If a picture is worth a thousand words, how many would you say a logo is worth? Taking into account a logo is often times a familiar emblem that immediately sends mental images to the mind at the speed of thought, I'd assume it's worth a great deal. There's a reason corporations and companies put a lot of thought into their logos, and it's clearly understandable why. A logo will stay with you. It can be used to strike any range of emotion, from humor, to happiness, to caution, or to even fear. Looking further into the comic book spectrum, practically every single character or team has a logo, and the Punisher is absolutely no exception. Actually, his logo might be one of the most easily recognizable in the entire comic universe.
What follows is just a quick look at the history of the Punisher's skull logo, and how something so simple can be so synonymous with vengeance and comeuppance.
Jerry Conway, writer of the original Amazing Spider-Man series, was the first to conceive of the Punisher's look and costume, originally brainstorming and sketching a death's head skull on only one breast of the character's chest. It took his legendary teammate, John Romita Sr., to take the skull, blow it up to cover the entire torso, and add teeth that would form the bandolier. How stellar is it, that one of the comic Gods deserves the praise for the final imagining of what would come to be one of the most used logos in comic history? Glorious. A look back at this logo and you'll see Romita drew the skull with more of a ghoulish, detailed resemblance, as seen here in the landmark issue:
It wouldn't be long before the character was given birth to popularity and a vast array of artists would take the logo and put their little spin on the character, by adjusting, sometimes ever-so-slightly, the infamous white skull beacon.
A name familiar to any Punisher fan is Mike Zeck. Zeck tended to almost always use a more rounded skull, with eye-holes shaped like ovals. His art was fascinating, and as more artists used different skulls emblazoning the character, you almost got the feeling different artists were defining their stamp, so you'd know upon first viewing who exactly drew it, without having to look for a name. Here's an example of Zeck's take:
Now, I clearly don't intend to cover every artist that's ever drawn Punisher, but am just giving you a tiny example of the library of versions. John Romita Jr. took his father's idea and ran with it, guns blazing, so to speak, by creating a more rectangle-like, jack-o-lantern style. I had the pleasure of meeting JR jr at a comic book singing and got numerous Punisher issues signed. If I remember correctly, I even had him sketch a real quick picture on the cover of one issue. He was an awesome guy, and every time I see his name I know quality will ensue. His version of Frank Castle will definitely always sit somewhere on the list of my all time favorites. Here's a look:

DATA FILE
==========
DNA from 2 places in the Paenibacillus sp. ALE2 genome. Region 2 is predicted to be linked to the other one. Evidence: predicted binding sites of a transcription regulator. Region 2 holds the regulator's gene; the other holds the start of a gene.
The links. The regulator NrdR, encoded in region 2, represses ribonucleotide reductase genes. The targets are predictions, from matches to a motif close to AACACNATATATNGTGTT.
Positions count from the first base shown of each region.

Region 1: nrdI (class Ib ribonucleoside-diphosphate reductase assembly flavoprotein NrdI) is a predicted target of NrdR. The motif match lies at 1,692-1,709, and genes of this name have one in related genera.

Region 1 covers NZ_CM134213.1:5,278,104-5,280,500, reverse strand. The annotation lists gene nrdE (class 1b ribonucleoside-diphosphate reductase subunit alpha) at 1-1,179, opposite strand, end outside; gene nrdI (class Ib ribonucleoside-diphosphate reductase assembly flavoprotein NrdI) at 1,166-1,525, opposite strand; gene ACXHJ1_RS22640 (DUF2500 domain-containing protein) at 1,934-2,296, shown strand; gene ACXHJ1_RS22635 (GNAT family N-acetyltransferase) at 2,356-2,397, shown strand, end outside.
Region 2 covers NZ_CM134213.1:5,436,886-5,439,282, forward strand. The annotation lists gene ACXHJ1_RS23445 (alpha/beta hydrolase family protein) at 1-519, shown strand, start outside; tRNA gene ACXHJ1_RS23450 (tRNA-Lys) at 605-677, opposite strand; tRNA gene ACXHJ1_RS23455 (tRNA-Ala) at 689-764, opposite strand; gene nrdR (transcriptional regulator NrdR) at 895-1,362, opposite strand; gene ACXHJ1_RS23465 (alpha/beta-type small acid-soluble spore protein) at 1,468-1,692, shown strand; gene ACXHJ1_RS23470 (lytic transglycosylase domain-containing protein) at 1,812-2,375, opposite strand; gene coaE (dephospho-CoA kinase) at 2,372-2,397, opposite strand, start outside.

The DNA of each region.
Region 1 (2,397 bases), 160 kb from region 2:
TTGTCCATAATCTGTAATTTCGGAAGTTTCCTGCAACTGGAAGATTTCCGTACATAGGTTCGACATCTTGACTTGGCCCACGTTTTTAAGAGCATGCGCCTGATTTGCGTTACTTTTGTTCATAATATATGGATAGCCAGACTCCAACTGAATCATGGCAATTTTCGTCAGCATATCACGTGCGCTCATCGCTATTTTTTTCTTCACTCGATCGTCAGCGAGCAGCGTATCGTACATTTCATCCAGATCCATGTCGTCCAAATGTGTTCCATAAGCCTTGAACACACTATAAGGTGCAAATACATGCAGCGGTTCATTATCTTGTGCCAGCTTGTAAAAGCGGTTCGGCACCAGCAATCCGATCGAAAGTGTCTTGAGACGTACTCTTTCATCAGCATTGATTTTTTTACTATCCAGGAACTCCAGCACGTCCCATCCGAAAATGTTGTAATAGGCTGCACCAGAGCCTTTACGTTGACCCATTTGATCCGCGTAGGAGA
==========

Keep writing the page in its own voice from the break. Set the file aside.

Skipping along and mentioning a few more, you have the fantastic Steve Dillon who utilized a more triangle-eyed, and sharper skull. There's something about Dillon's work that draws you in so quickly. Maybe it's just because it's so easy on the eyes, his work quickly becomes welcoming and enjoyable.
Along with Mr.Dillon, it was almost commonplace to see covers on his projects completed by the mesmerizing Tim Bradstreet. For a while they were almost hand in hand. There honestly might not be an artist who better catches the humanity and realism in comics with their work, more than this incredible artist. You have to stand back in awe at what Bradstreet does, and his process for creation. He makes the characters come alive! You actually feel they exist, just down the road from you, lurking and waiting.
I promise you if you explore his archive, you'll instantly become a fan. He's almost too good. His skull style was almost always the most basic, however. It's almost as if he was saying, other artists have to create crazy skulls, I don't need that, because I'm drawing the real Frank Castle, and he just put this shirt on, there's your skull. But it worked so well.
Anyways, which artist does your favorite version of the skull? And more importantly, why do you think they started this phenomenon in the first place, exactly? I, for one, am just glad to have a love for a character that is so welcomed and accepted to artistic creativity in the Marvel universe, even be it in the slightest detail.
Well, carrying on, I hope this was entertaining, and as always, thank you for reading. I appreciate the opportunity! Until next time, Punisher Brotherhood!